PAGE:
Retiree Benefits Extended to Gay Spouses by U.S. Ruling

Gay spouses will be treated as married for retirement-plan benefits even if they live in a state that doesn’t recognize their union, the U.S. Labor Department said.

The department issued guidance today stating that the terms “spouse” and “marriage” under employee-benefit rules for private-sector pension plans such as 401(k)s would apply to gay married couples.

“This decision represents a historic step toward equality for all American families,” said labor secretary Thomas E. Perez in an e-mailed statement. “The department plans to issue additional guidance in the coming months as we continue to consult with the Department of Justice and other federal agencies.”

The decision follows the U.S. Supreme Court’s ruling in June to overturn part of the federal Defense of Marriage Act, which had prohibited gay couples from transferring retirement accounts between spouses in the same way as heterosexual couples.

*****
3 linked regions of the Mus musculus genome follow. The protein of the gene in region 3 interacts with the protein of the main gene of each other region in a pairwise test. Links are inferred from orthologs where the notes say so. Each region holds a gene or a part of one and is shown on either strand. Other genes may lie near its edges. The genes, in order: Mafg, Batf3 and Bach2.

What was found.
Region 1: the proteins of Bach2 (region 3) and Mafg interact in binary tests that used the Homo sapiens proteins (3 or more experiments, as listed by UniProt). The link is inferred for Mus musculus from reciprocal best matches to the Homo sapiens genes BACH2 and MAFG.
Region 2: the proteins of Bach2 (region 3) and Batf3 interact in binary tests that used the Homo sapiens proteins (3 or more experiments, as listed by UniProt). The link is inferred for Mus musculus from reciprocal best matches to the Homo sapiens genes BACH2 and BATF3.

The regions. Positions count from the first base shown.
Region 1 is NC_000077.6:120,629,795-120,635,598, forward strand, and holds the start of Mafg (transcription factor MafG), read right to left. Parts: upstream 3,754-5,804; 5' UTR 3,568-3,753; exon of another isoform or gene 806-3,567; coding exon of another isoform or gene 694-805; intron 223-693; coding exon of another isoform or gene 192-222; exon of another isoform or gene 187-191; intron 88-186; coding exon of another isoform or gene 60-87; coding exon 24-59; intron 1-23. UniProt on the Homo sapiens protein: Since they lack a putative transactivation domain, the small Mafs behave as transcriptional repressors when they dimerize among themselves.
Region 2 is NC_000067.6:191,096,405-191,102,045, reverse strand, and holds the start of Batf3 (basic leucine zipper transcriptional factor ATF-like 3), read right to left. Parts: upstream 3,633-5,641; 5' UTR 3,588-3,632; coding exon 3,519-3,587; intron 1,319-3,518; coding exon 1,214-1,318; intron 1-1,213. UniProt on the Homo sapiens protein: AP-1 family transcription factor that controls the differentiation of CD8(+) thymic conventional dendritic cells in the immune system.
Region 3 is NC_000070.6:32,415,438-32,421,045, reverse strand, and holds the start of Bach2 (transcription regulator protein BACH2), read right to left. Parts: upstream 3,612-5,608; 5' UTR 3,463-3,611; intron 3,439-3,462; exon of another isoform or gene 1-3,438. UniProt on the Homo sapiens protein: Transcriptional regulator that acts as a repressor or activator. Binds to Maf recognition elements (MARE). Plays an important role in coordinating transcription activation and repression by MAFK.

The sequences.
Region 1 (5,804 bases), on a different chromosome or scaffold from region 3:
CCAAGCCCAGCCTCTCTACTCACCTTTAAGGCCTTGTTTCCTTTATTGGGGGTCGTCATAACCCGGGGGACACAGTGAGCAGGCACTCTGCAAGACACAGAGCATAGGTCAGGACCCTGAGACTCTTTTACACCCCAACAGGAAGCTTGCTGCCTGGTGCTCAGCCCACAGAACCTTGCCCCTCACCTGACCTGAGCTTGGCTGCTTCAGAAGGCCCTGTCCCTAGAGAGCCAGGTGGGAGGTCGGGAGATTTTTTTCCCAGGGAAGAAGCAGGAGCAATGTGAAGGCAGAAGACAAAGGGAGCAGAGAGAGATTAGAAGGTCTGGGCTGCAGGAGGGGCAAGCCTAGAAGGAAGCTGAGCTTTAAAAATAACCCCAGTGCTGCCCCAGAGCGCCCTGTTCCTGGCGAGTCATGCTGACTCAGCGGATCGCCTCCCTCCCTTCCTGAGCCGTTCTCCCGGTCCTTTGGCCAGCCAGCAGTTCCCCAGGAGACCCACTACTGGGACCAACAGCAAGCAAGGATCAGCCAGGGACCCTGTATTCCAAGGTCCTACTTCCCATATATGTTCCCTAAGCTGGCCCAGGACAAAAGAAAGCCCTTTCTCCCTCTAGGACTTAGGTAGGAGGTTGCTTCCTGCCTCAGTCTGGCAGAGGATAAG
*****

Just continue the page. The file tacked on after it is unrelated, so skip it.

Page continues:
The Treasury Department announced Aug. 29 that gay spouses in all states will be treated as married under federal tax law even if local authorities don’t recognize their marriages. Prior to that, the Internal Revenue Service was prohibited from letting married homosexual couples file joint tax returns.

It is the second expansion of benefits for American workers this week. Yesterday, the Labor Department issued a final rule to extend minimum wage and overtime benefits to nearly 2 million home health-care workers.

To contact the reporters on this story: Margaret Collins in New York at mcollins45@bloomberg.net; Jim Efstathiou Jr. in New York at jefstathiou@bloomberg.net

To contact the editor responsible for this story: Jon Morgan at jmorgan97@bloomberg.net

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